Police chiefs are stepping down because they’re put in 'impossible jobs': Lawrence Jones

The Fox Nation host asked what local leaders want police to do, 'just let America burn?'

Police chiefs in several cities, including Dallas, Texas and Seattle, Wash., are stepping down because they’re being put in “impossible jobs” by local leaders, Fox Nation host Lawrence Jones told “Fox & Friends” on Wednesday.

Jones, who has been "on the ground" covering the unrest in cities across the country “from the angle of the police and the community,” said local leaders are “putting a lot of these police chiefs in impossible jobs, merging the gap on national issues.”

“You got to keep your rank and file, making sure you realize that you stand with the majority of [the] ones that are going out there and doing their job honorably,” Jones said. “And then you have got to have them distance themselves and fire the bad cops, and then you got the protesters that sound peaceful, then you got the ones that come in at night that want to set things on fire.”

“What do you want them [police] to do? Do you want them to just let America burn?” Jones then asked, pointing out what he said is a problem.

Dallas Police Chief U. Renee Hall announced her resignation on Tuesday, the latest in a string of police chiefs to step down amid growing calls for police reform. Hall didn't cite a reason for leaving in her resignation letter obtained by Fox News. Calls and messages to the police department were not immediately returned.

The announcement came shortly after inconsistencies were found in the department's after-action report detailing the first few nights of protests after the death of George Floyd, a Black man who died May 25 while in Minneapolis police custody, the Dallas Morning News reported.

Seattle Police Chief Carmen Best recently left the force over efforts by city leaders to slash the police budget. Rochester, N.Y., police Chief La'Ron Singletary on Tuesday said he will leave the department at the end of the month following criticism over his handling of the police-involved death of Daniel Prude earlier this year.

“Why this has become a top election issue is not that the country hadn't moved after George Floyd,” Jones said on Wednesday. He then pointed to recent polls noting that “Americans are saying, ‘I want justice,’ but they don't want the cities burnt down as well, so that has become the main issue.”

He added, “All the other issues matter, when you talk about education, when you talk about poverty, when you talk about reforming the police system, but at the end of the day when you give people the option of their safety, they’re going to put their safety over all of these issues every single time.”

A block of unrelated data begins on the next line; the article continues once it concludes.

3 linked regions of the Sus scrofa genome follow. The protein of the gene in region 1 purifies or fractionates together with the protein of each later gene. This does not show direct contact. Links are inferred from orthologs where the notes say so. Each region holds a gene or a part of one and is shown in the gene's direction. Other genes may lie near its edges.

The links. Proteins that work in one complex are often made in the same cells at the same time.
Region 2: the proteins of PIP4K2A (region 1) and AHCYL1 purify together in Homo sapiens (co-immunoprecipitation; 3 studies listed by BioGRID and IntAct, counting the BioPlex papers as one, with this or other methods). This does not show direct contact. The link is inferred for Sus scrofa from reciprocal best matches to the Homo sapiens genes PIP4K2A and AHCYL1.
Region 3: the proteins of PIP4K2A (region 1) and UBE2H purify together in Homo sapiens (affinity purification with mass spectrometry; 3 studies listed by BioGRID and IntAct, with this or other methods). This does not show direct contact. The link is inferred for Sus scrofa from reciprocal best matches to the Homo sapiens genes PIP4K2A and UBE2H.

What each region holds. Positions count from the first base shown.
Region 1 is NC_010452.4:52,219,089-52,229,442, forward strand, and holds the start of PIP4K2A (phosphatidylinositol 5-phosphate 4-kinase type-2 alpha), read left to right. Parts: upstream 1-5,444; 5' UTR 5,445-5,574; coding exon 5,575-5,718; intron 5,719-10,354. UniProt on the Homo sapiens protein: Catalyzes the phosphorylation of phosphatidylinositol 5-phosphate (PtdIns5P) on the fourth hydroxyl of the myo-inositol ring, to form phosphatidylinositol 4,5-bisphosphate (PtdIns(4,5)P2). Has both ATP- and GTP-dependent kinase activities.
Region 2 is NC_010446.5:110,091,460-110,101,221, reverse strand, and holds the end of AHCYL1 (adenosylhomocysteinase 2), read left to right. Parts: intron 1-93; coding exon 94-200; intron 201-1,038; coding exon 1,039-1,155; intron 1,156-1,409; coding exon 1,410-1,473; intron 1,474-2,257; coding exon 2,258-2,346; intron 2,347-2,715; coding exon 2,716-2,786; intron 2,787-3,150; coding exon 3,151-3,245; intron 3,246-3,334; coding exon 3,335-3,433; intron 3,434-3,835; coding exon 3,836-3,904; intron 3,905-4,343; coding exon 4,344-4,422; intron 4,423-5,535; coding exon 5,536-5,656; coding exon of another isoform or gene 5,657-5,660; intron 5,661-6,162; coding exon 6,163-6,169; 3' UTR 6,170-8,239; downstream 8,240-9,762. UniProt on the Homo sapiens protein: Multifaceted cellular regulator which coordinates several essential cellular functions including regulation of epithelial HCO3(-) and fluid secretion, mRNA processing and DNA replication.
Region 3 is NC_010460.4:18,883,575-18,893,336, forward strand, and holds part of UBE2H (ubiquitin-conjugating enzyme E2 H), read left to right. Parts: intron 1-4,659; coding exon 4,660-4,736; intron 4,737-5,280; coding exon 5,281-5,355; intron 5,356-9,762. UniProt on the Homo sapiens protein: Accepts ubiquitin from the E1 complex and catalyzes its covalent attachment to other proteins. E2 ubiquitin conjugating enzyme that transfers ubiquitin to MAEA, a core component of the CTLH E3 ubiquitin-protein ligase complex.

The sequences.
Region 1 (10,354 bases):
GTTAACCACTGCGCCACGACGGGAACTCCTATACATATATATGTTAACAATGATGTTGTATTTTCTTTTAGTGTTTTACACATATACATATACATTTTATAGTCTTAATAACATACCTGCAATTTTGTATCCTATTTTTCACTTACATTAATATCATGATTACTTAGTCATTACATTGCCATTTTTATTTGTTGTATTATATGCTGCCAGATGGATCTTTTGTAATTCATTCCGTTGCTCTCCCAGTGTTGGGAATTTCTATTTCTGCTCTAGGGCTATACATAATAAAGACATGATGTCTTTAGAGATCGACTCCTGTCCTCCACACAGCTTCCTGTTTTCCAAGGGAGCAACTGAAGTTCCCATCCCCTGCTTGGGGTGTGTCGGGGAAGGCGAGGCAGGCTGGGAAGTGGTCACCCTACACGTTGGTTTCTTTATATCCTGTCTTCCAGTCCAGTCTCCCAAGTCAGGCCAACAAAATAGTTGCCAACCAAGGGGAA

“And that's why you see changing in the messaging in the Democratic Party,” Jones continued. “It's because people are picking their safety.”

Democratic presidential nominee Joe Biden and President Trump have been trading fire over the unrest that has rocked cities from coast to coast this summer over police brutality and racial injustice.


Speaking earlier this month in Pittsburgh, the former vice president charged that Trump “long ago forfeited any moral leadership in this country. He can’t stop the violence – because for years he has fomented it ... fires are burning and we have a president who fans the flames rather than fighting the flames.”

Speaking to supporters in North Carolina on Tuesday night. President Trump noted that Biden is “starting to talk a little bit tougher now” on the violence across the country.

“His polls are dropping like a rock and he [Biden] sees what is going on,” Trump said. “Now he is starting to say, ‘No, we need law and order.’ No, he didn't say that did he? He’ll never get to say that. He can't say that because then he’d lose the whole left and let me tell you the left is running that party.”

Trump added, “You don't want to be dealing with the left. These people are stone cold crazy.”


On Wednesday, Jones said Biden “was once known as the greatest retail politician,” but “he has turned into more of a political chameleon changing his view on things based on who’s in the room.”

Fox News’ Louis Casiano, Paul Steinhauser and the Associated Press contributed to this report.